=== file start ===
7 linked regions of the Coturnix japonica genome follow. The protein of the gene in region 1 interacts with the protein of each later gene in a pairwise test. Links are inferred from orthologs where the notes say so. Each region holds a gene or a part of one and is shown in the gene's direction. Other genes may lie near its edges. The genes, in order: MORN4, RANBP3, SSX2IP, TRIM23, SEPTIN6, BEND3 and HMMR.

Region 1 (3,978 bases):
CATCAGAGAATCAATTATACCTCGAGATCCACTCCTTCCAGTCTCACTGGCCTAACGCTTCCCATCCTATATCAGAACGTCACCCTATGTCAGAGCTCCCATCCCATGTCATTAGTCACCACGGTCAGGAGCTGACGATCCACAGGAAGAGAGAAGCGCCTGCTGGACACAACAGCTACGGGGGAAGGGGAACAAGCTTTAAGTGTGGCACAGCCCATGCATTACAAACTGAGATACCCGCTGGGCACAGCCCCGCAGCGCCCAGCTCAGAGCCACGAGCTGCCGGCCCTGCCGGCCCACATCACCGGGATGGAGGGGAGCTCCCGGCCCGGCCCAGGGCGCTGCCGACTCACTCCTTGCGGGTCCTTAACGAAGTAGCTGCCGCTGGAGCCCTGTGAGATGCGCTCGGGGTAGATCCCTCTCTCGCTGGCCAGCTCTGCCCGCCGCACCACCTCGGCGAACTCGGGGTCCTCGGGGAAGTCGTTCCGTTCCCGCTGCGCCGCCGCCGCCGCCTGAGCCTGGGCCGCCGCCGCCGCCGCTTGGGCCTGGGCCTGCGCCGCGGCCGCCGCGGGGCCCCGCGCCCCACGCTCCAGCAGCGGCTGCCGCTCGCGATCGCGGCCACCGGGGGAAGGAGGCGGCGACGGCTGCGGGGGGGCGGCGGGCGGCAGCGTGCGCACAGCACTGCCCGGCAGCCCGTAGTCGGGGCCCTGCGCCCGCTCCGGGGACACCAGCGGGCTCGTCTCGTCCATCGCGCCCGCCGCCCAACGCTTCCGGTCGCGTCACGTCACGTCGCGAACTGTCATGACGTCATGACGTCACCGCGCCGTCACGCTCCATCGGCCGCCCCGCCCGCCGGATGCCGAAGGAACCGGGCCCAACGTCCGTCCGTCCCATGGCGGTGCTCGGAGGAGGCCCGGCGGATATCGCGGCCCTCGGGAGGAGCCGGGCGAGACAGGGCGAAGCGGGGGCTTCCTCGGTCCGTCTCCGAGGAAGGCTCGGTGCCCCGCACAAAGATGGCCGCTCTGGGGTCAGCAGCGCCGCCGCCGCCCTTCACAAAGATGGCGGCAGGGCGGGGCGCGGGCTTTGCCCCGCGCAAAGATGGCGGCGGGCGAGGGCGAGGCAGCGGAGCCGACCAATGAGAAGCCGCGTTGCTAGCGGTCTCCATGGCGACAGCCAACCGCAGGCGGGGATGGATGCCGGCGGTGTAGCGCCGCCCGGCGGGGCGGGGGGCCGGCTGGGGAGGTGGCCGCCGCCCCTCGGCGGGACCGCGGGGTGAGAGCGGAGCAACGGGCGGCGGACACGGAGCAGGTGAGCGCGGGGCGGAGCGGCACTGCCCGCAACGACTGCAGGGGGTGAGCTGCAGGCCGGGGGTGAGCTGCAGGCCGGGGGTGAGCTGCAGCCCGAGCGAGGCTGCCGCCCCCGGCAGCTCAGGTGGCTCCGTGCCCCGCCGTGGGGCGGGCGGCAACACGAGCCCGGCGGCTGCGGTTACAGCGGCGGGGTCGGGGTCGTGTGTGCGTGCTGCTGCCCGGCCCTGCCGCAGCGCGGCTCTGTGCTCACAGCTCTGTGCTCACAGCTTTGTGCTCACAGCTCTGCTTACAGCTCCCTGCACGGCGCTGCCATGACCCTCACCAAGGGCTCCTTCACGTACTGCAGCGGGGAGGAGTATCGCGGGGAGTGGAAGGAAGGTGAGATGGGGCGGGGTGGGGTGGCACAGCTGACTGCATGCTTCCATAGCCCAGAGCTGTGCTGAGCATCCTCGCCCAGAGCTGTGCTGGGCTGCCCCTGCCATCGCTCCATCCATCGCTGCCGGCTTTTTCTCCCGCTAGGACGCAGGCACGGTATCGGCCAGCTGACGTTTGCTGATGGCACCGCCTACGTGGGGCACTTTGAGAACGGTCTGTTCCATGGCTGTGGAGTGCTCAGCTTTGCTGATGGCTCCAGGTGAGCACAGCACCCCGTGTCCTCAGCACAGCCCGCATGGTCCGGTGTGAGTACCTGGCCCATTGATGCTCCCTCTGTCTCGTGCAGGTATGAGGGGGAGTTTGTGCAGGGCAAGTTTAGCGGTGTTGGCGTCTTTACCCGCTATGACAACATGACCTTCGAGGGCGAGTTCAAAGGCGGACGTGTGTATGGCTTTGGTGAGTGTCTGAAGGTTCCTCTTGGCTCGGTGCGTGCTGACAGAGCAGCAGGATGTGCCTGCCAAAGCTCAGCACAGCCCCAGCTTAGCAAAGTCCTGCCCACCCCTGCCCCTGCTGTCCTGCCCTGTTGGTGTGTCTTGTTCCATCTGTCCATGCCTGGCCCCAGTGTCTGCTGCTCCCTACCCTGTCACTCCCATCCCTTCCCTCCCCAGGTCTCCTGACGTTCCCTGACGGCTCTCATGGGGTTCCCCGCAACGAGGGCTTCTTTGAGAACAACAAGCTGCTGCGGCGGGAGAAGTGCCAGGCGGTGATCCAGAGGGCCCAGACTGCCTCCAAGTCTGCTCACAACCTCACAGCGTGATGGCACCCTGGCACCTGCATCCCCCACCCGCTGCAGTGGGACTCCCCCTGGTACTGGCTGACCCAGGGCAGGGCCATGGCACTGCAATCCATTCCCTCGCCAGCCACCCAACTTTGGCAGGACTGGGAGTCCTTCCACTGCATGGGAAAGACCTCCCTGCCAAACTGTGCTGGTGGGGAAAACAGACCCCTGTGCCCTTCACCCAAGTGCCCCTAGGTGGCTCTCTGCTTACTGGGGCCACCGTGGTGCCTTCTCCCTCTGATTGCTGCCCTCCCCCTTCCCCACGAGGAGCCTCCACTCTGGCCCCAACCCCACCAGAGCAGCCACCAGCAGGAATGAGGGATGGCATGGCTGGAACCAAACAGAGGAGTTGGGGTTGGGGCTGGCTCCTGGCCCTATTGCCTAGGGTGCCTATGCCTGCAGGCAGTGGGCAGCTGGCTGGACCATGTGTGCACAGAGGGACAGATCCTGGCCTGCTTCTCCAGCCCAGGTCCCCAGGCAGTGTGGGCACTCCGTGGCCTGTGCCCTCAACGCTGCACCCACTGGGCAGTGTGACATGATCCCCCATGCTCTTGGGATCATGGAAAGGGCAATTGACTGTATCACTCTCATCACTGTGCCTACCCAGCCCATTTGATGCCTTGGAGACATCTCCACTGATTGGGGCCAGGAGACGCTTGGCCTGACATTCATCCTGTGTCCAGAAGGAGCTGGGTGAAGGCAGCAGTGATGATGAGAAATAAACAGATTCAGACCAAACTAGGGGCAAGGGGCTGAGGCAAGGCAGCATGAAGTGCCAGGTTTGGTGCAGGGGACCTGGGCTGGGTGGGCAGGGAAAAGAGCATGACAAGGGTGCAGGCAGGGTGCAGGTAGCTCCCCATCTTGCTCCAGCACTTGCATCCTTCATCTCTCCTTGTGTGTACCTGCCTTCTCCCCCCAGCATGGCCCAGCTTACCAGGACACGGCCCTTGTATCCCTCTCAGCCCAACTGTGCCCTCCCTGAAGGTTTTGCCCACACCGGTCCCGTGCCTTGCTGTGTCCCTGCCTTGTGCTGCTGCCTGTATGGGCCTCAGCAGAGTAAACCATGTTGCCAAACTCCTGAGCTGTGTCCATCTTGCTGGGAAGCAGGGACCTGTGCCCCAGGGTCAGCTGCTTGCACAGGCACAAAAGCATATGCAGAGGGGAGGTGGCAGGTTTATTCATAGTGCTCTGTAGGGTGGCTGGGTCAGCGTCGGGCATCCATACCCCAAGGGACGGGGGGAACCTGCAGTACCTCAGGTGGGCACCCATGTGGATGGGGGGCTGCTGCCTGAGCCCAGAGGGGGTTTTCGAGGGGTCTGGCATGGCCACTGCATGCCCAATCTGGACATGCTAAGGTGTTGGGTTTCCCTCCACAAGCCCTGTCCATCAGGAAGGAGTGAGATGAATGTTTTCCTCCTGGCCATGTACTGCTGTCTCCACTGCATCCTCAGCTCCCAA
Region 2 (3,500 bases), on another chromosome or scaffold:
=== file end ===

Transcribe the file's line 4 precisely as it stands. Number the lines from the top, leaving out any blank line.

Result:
Region 2 (3,500 bases), on another chromosome or scaffold: